The CHIPS/Washoe Crew Story at the November Meeting.

At the November meeting Steve Wilensky, Chair of Calaveras Healthy Impact Product Solutions (CHIPS), and Irvin Jim, Chair of the Woodfords Community Council, will be making a presentation on the CHIPS/Washoe crew.  The advances they have made in just two short years, the work they are doing, and where they see themselves in the future.

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CHIPS/Washoe Crew taking a break at Lake Tahoe

CHIPS was founded in 2004 as a 501(c)(3) non-profit to put people in economically depressed communities back to work.  CHIPS currently has more than 45 employees, including some 20 members of the Washoe Tribe from the Hung-a-lel-ti Community in Alpine County.  They perform a variety of work, including forest and meadow restoration, watershed stewardship, cultural site work, fire-safe fuel reduction, and fuel break construction in the wildland-urban interface.  They currently work under agreements and contracts with the Amador Fire Safe Council; the Stanislaus, El Dorado, and Humboldt-Toiyabe National Forests; the Lake Tahoe Basin Management Unit; the National Park Service; the Bureau of Land Management; and numerous private landowners.   CHIPS has purchased a former lumber mill site in Wilseyville and have a contract with PG&E to sell electricity generated from excess biomass removed from the forest.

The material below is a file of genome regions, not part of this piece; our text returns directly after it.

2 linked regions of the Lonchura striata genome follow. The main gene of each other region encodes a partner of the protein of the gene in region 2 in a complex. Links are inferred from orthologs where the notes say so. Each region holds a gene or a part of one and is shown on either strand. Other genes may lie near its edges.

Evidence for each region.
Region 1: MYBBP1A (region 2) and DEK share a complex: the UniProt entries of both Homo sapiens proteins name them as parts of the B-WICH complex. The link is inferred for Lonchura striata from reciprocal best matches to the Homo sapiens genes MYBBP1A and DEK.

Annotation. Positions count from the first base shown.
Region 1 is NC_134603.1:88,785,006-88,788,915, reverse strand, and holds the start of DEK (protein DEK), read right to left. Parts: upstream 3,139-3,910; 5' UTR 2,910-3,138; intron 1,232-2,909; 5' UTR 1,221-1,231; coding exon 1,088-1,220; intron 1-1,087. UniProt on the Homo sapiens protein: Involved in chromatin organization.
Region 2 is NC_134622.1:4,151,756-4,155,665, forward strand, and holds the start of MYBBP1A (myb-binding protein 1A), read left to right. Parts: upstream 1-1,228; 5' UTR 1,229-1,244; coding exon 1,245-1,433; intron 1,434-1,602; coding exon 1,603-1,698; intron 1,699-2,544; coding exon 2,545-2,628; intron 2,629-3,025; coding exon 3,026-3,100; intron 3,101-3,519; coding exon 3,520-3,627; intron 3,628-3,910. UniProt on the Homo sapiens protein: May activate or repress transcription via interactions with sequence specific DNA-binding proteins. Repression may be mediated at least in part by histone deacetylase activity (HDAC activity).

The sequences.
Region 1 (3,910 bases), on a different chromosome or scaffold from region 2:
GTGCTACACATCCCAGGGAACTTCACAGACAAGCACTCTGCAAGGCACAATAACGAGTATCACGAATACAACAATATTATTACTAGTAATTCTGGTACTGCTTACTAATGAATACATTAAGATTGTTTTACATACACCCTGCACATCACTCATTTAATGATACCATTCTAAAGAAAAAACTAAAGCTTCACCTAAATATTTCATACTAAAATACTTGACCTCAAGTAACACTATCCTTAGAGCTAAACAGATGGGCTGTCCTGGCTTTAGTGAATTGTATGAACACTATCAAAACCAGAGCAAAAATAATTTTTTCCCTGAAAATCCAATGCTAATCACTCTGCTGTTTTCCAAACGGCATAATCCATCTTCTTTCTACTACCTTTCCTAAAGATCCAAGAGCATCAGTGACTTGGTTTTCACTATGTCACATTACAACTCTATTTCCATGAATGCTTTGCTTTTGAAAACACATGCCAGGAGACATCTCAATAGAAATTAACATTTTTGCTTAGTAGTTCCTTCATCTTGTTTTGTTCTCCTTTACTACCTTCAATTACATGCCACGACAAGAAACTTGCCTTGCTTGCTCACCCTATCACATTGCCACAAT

The Hung-a-lel-ti community, also known as the Woodfords Community, is the southern band of the Washoe Tribe of Nevada and California.  In 2016 the Washoe Tribe partnered with CHIPS to train tribal members in forest and meadow restoration, cultural site restoration, fuels reduction, prescribed burning, and other work directed to reducing the risk of catastrophic wildfire.  This year the crew won a “best in Tahoe” award from the Lake Tahoe Basin Management Unit for their restoration work at Spooner Summit.

Before the Washoe Tribe contracted with CHIPS the unemployment rate in the Hung-a-lel-ti community was in the order of 67% and it was generally believed that people did not want to work.  The crew has shown that that was far from true, and given the opportunity there were many men and women that were eager to work and improve their situation.  It is a great success story and credit goes to a number of people and organizations, and most importantly to the members of the crew themselves.  The Alpine Biomass Collaborative’s role was simply to connect CHIPS and the Woodfords Community Council, and then they took it from there.

The November meeting is scheduled for Tuesday November 6th at 6:00 pm at Turtle Rock Park.

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